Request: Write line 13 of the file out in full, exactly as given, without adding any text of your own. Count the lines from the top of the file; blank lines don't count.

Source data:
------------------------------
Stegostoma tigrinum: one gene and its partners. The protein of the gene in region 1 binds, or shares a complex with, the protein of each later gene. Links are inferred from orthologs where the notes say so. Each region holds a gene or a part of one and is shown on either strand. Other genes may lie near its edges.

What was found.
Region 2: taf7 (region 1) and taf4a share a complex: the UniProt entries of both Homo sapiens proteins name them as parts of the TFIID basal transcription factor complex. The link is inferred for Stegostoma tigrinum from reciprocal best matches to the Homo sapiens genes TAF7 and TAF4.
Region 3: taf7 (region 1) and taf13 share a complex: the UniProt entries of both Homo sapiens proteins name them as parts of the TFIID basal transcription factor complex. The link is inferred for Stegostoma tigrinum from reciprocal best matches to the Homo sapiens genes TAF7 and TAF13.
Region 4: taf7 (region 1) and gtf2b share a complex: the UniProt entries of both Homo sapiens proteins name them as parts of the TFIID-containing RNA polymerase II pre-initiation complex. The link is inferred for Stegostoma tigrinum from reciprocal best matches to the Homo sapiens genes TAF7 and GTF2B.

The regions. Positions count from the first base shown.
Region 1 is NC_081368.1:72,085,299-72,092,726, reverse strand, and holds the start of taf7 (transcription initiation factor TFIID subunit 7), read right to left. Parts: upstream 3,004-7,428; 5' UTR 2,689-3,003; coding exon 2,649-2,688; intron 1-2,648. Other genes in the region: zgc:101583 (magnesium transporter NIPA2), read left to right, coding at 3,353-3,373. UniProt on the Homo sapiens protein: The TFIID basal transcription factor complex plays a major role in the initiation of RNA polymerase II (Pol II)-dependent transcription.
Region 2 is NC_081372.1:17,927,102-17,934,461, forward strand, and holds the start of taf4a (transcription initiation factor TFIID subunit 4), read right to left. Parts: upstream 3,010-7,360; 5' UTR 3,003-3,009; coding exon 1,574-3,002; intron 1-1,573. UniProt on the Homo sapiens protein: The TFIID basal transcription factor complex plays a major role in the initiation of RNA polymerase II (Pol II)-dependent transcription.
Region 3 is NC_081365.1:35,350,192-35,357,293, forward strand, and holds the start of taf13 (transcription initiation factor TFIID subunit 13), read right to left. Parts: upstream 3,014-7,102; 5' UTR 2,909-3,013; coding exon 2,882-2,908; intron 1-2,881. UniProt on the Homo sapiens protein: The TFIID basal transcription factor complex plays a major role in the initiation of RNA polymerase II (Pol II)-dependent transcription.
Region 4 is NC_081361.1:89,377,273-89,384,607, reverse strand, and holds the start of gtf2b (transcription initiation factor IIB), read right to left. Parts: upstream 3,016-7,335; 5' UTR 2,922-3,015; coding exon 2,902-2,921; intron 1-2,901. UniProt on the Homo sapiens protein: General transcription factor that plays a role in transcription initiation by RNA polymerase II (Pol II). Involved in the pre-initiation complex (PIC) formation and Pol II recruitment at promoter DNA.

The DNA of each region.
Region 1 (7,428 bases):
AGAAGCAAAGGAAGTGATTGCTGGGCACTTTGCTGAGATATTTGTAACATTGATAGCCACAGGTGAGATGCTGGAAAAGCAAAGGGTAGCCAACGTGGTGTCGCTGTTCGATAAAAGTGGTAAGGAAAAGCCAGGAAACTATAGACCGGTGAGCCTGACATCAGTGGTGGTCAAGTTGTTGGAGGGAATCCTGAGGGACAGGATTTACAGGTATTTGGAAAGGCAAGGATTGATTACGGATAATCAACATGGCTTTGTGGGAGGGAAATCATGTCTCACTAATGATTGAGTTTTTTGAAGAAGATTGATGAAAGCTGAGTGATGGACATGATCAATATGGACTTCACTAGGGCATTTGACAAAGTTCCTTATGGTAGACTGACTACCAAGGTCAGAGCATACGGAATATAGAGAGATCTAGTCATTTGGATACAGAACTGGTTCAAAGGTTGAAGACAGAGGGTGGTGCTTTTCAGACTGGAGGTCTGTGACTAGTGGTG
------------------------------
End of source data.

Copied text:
AGAAGCAAAGGAAGTGATTGCTGGGCACTTTGCTGAGATATTTGTAACATTGATAGCCACAGGTGAGATGCTGGAAAAGCAAAGGGTAGCCAACGTGGTGTCGCTGTTCGATAAAAGTGGTAAGGAAAAGCCAGGAAACTATAGACCGGTGAGCCTGACATCAGTGGTGGTCAAGTTGTTGGAGGGAATCCTGAGGGACAGGATTTACAGGTATTTGGAAAGGCAAGGATTGATTACGGATAATCAACATGGCTTTGTGGGAGGGAAATCATGTCTCACTAATGATTGAGTTTTTTGAAGAAGATTGATGAAAGCTGAGTGATGGACATGATCAATATGGACTTCACTAGGGCATTTGACAAAGTTCCTTATGGTAGACTGACTACCAAGGTCAGAGCATACGGAATATAGAGAGATCTAGTCATTTGGATACAGAACTGGTTCAAAGGTTGAAGACAGAGGGTGGTGCTTTTCAGACTGGAGGTCTGTGACTAGTGGTG